the green cable, pull, goes to the out side. white in. in this way they make the smoothest arc to the t.b. and will work consistently.
i have had to adjust several of the shut down micro switches (what the prong on the push cable hits) away from the prong to keep it from constantly holding the switch on. the prong can warp, it is plastic 3" from an engine.
poorly routed cables will also contribute to the micro switch being forced in.

if all else is correct, the adjustment at the handlebar is easy.
best to remove the switch cover in order to watch what happens to the push cable during adjustment and lower cover so the opposite doesn't happen. too much slack and the cable will kink when you accelerate and the other will kink when you shutdown.
start by screwing in both the adjusters and giving them both ample free play. in this state the cruse should work so long as the micro switch is not engaged (needs alignment) or the cables are mis-routed. don't twist the throttle yet.
you should be able to pull the cables out of the ferrules just a bit. now take all but a few mm of the free play out on both cables. carefully twist the throttle open and closed to be sure the cables are not kinking.
adjusting 1 affects the other in operation. turn the bars L and R and put your ear to the shutdown switch to be sure you can consistently hear the switch engage and release. the free play should remain with bars turned. tighten the lock nuts.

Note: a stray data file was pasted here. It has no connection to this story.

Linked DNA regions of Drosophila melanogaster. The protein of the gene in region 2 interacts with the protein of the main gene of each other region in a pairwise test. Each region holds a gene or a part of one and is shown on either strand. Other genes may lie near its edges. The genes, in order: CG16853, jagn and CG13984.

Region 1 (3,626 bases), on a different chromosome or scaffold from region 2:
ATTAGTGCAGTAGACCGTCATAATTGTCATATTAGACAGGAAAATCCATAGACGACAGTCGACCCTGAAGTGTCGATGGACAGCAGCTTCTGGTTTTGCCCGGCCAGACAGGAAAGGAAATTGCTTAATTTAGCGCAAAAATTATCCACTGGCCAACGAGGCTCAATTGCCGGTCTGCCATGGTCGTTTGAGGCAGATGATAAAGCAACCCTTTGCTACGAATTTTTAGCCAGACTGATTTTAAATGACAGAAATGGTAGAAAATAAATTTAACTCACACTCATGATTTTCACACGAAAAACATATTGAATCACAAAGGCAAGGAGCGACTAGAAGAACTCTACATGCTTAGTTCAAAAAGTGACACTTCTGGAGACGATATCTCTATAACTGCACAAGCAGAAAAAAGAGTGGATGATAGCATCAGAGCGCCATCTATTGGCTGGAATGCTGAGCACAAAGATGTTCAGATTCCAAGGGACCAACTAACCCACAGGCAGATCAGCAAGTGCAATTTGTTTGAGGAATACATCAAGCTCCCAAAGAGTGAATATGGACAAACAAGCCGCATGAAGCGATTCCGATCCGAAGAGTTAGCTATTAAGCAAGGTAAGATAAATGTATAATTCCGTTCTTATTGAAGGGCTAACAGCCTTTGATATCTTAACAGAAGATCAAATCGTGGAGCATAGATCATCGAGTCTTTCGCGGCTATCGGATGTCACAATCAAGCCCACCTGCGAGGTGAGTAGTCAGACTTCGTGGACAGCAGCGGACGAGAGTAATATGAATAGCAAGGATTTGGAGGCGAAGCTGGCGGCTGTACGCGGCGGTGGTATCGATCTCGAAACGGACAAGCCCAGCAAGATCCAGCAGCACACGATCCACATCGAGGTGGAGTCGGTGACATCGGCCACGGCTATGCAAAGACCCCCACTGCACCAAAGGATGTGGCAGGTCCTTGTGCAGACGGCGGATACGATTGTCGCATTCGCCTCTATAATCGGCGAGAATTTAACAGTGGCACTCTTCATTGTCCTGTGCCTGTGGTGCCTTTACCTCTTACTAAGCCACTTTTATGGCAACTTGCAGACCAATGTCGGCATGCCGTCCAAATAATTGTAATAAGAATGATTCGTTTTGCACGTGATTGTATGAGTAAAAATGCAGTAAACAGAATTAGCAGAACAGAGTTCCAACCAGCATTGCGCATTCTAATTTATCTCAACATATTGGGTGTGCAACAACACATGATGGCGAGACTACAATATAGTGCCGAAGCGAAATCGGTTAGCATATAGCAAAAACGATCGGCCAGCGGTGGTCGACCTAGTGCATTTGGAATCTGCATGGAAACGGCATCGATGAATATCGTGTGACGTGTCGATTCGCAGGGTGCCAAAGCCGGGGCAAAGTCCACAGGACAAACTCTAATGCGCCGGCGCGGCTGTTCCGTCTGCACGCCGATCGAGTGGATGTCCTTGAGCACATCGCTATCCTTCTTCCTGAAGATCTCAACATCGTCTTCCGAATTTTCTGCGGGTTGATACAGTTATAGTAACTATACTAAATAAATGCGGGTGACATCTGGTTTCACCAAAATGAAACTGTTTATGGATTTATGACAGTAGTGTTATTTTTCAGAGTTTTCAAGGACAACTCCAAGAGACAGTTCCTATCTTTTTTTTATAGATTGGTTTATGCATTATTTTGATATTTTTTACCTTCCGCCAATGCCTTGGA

test the cruse again on the road.
would be worth having me look at it if its still not working when you come back to arizona.
 

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Discussion Starter #8
Which way do I turn the closet cable to "loosen" it up?

I've tried both in and out of the twist grip.

At one point I could hear the switch if I pushed the cable hard towards engine.

Best from Gorham
Bob
 

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Discussion Starter #9
Many thanks T25.

I didn't see your post until today.

So far, there hasn't been any "slack" in either cable.

I'll give it another try when I get back from having a new front tire mounted.

I discovered yesterday that the cable with two nuts on it is adjusted by holding the cable and then turning the nuts next to the throttle.

Once I get to Becket MA, I'll buy some cheap tools so that I can get the tank off.

Best from Gorham Maine
Bob
 

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you don't need to take the tank off. adjusting the micro switch should be the last thing you do. and even then, only the upper left panel needs to come off.
the cable with 2 nuts is the 'push' cable. the cable is tricky to understand how it works because a flimsy wound wire can't actually 'push' anything. its actually a pull-cable like everything else just opposing the throttle cable. its the sheath that does the pushing. that's how the computer knows you want to disengage the cruse control in one of 5 ways. there's a big spring and a clip that force the switch end of the push cable away from the t.b.. when you close the throttle (now you're in mirror image throttle mode), you force the slack out of the cable and the switch closes, disengage the cruse.
so clearly, if there is not enough free play in the push cable, the cruse computer thinks you're trying to shut down because your forcing the sheath into the switch.
so FIRST, if you don't screw IN BOTH the cable ferrules to remove ALL tension, its not right and won't work properly. the accelerate cable and shut down cable must be done together. that is to say if you adjust one, you have to adjust the other and then the first one again if need be.
occasionally, the push cable stretches too much and the micro switch needs to be moved away from the sheath. very difficult to do if you're not knowledgeable with this region of the bike because you can't see what you're doing.
but like everything else, you'll need a T25!